The documents that Gilliam signed included a short-form bargaining agreement and a written acknowledgment of trust agreements incorporated by the short-form agreement. Watson did not inform Gilliam that he had signed a collective bargaining agreement or that the documents were applicable to any employee or operation other than Gilliam's use of the bulldozer. Watson gave Gilliam copies of the trust agreements, but no copies of the short-form agreement or the union's master labor agreement. After signing the documents, Gilliam paid approximately $120.00 as partial payment of his membership fees, and obtained a referral slip from the union for the Griffith job. The union immediately sent the Trust Funds a written notice stating that Gilliam was self-employed and should not be sent trust fund contribution forms.
Gilliam worked on the Griffith job for one day. He did not continue on this job because it interfered with his normal business. Except for the $120 paid to the union on May 27, 1977, Gilliam made no payments to the union or the Trust Funds. He did not submit proof of ownership of his bulldozer and did not become a union member. Gilliam has never operated Valco Construction Company as a union business, nor has he employed any union members. None of Gilliam's employees sought benefits from the Trust Funds.
Gilliam had no contact with the Trust Funds until more than four years after he sought to become a member of the union as an owner-operator. In August 1981, the Trust Funds contacted Gilliam and claimed he owed more than $365,000 in fringe benefit contributions. Gilliam refused to pay, and the Trust Funds brought suit under LMRA section 301 and ERISA section 502. After hearing evidence, the district court entered judgment in favor of Gilliam and awarded him attorney's fees. The Trust Funds filed a timely appeal.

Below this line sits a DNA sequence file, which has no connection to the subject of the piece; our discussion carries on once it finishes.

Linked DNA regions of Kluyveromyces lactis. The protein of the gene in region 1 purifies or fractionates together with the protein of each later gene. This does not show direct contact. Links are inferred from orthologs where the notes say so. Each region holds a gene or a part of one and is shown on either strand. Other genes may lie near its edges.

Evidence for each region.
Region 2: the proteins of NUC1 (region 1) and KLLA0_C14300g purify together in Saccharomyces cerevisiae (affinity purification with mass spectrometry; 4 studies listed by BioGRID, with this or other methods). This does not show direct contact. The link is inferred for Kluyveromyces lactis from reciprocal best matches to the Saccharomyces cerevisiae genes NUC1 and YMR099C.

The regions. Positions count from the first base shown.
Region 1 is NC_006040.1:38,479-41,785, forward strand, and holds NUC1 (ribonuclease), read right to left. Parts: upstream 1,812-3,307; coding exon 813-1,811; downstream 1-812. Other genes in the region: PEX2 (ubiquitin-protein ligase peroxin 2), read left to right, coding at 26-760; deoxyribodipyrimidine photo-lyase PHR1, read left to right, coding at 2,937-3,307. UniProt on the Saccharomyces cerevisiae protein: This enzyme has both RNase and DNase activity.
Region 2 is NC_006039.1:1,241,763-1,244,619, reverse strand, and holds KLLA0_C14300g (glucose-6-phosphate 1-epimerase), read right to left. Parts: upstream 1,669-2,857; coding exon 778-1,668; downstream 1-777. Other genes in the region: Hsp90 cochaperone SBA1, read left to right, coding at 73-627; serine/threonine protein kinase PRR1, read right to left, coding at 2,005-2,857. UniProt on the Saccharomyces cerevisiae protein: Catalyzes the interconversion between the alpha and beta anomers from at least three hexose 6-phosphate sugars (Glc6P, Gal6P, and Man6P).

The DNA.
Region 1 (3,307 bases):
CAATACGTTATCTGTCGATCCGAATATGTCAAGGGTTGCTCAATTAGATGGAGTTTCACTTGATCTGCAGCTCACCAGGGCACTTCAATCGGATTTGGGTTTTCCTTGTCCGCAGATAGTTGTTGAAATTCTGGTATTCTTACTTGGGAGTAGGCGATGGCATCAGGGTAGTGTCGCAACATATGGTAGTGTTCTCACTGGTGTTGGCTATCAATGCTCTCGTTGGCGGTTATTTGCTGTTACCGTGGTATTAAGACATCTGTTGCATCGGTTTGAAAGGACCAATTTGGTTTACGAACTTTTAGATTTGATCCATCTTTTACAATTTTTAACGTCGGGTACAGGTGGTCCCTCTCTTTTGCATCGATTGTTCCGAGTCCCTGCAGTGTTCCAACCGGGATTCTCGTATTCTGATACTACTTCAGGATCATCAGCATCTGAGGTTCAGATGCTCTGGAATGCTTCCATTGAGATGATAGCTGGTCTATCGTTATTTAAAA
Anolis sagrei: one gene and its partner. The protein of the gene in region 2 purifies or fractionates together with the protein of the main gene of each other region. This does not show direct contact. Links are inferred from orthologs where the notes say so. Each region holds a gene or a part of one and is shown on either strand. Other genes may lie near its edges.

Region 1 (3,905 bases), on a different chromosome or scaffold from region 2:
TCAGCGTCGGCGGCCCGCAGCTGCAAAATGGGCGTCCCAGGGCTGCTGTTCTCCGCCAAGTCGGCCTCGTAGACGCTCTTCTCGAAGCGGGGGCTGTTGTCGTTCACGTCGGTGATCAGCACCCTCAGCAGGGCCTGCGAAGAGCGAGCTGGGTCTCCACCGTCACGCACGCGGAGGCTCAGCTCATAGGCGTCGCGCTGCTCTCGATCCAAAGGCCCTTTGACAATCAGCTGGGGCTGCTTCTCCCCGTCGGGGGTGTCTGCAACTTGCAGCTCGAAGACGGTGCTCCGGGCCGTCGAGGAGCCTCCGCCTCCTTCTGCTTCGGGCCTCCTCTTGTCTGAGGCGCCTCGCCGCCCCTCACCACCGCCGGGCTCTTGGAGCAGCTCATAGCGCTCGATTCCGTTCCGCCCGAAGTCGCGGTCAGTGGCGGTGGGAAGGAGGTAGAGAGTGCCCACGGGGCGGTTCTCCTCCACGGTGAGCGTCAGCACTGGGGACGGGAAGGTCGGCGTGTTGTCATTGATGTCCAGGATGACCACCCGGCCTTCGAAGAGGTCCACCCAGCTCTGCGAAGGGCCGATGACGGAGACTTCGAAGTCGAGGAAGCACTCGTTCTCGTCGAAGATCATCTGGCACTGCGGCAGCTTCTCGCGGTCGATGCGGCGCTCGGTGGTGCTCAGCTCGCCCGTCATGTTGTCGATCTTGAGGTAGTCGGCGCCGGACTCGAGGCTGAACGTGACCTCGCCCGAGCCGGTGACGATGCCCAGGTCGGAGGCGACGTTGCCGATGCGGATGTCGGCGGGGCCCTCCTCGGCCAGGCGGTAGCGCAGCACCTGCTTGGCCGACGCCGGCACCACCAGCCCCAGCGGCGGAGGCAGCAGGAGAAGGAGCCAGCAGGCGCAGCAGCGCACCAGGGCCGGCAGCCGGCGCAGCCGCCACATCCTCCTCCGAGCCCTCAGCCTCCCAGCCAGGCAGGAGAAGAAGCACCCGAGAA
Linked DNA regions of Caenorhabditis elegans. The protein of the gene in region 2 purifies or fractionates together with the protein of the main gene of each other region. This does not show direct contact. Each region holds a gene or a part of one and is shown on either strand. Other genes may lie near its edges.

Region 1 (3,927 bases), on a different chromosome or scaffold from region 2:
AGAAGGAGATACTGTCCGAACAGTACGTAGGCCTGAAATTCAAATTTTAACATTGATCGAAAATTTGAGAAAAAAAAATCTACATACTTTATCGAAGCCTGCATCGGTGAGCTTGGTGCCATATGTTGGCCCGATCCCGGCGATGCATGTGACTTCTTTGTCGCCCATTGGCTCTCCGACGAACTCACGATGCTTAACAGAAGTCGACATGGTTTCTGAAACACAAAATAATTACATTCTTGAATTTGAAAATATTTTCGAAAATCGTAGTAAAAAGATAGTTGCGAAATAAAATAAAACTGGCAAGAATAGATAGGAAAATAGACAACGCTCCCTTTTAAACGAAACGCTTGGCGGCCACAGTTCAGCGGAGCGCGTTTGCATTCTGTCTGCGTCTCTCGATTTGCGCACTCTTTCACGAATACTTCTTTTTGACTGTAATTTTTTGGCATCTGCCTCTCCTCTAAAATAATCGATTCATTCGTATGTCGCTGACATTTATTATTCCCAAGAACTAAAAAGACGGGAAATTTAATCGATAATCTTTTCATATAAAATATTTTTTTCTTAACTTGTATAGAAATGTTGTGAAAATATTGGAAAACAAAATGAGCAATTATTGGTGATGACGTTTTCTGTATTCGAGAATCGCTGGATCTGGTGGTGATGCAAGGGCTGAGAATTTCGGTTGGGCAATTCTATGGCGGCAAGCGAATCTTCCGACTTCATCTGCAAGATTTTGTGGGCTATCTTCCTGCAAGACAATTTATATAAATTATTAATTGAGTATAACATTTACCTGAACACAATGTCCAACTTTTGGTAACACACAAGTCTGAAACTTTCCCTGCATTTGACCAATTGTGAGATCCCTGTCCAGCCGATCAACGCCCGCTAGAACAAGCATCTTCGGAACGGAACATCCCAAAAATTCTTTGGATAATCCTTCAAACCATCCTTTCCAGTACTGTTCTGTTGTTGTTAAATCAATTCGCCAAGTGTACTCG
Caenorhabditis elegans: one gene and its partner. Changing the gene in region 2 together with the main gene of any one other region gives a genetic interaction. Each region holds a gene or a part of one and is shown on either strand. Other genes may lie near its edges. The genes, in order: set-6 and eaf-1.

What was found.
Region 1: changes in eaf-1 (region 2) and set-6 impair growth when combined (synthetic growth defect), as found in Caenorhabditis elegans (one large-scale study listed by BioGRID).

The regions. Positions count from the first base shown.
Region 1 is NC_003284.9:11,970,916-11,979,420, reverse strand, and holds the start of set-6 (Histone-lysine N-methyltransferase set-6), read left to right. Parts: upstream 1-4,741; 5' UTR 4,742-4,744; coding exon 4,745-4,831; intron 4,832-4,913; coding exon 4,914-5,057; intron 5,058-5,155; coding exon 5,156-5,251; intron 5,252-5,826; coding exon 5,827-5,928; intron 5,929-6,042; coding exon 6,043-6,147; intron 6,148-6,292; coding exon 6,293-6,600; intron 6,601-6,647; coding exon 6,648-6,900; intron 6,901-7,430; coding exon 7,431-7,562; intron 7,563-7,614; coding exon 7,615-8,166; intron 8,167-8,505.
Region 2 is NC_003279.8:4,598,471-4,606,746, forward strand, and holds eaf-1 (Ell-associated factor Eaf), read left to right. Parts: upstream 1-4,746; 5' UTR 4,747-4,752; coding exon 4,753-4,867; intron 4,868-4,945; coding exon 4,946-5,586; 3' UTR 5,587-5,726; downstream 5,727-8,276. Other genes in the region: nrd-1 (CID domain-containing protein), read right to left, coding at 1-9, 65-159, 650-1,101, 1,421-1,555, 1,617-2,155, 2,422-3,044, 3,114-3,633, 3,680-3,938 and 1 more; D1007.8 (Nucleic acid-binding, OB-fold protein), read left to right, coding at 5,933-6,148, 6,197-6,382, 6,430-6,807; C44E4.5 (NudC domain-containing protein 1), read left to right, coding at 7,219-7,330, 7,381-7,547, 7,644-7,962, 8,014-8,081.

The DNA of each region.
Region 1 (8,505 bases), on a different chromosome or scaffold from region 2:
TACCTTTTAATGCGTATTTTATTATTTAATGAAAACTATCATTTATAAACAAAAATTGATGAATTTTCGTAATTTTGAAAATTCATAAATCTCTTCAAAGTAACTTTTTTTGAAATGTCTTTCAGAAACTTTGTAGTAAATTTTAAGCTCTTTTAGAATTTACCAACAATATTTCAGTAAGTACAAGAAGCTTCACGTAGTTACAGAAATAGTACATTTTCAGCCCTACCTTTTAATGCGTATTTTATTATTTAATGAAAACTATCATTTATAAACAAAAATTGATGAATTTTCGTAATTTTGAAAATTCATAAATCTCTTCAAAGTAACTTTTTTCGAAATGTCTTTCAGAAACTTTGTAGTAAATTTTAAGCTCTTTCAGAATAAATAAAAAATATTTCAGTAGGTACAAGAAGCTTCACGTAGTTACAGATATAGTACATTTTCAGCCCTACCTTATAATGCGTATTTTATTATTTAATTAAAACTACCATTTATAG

THE CONTRACT FORMATION ISSUE
Gilliam is obligated to make benefit contributions to the Trust Funds only if he was party to a binding labor agreement with the union. See, e.g., Carpenters Southern California Administrative Corp. v. Russell, 726 F.2d 1410, 1413 (9th Cir.1984). The position of the Trust Funds on this issue is straightforward: Gilliam signed the short-form agreement and that document is the best evidence of the existence of a labor contract; a court should not consider extrinsic evidence relating to the intent of the parties or the circumstances in which the signature was obtained.
Obligations under a collective bargaining agreement, like those under contracts in general, rest ultimately on the principle of mutual assent, however. See H.K. Porter Co. v. NLRB, 397 U.S. 99, 108, 90 S.Ct. 821, 826, 25 L.Ed.2d 146 (1970) (freedom of contract is a fundamental policy of federal labor law). Although the National Labor Relations Act allows each side to rely on certain economic pressures in the bargaining process, any collective agreement that emerges is the result of mutual assent and not legal compulsion. See id. at 103-04, 108, 90 S.Ct. at 823, 826; Summers, Collective Agreements and the Law of Contracts, 78 Yale L.J. 525, 531-32 (1969). Thus, the surrounding circumstances and the intentions of the parties are relevant to determining if a binding agreement exists. See United Steelworkers v. Bell Foundry, 626 F.2d 139, 141 (9th Cir.1980) (contract came into existence when parties came to "meeting of the minds" on operative terms); Lozano Enterprises v. NLRB, 327 F.2d 814, 819 (9th Cir.1964) (nondelivery of signed contract did not prevent formation of binding agreement where terms were in fact acceptable to employer); see also Genesco, Inc. v. Joint Council 13, United Shoe Workers, 341 F.2d 482, 486-89 (2d Cir.1965) (union not bound by contract which it would not be considered to have made on ordinary principles of contract law); United Steelworkers v. Rome Industries, 321 F.Supp. 1170, 1174 (N.D.Ga.) (intent of parties determines if parties reached collective bargaining agreement), aff'd in relevant part, 437 F.2d 881 (5th Cir.1970). Under the circumstances of this case, the fact that Gilliam signed the short-form agreement does not resolve the contract formation issue.1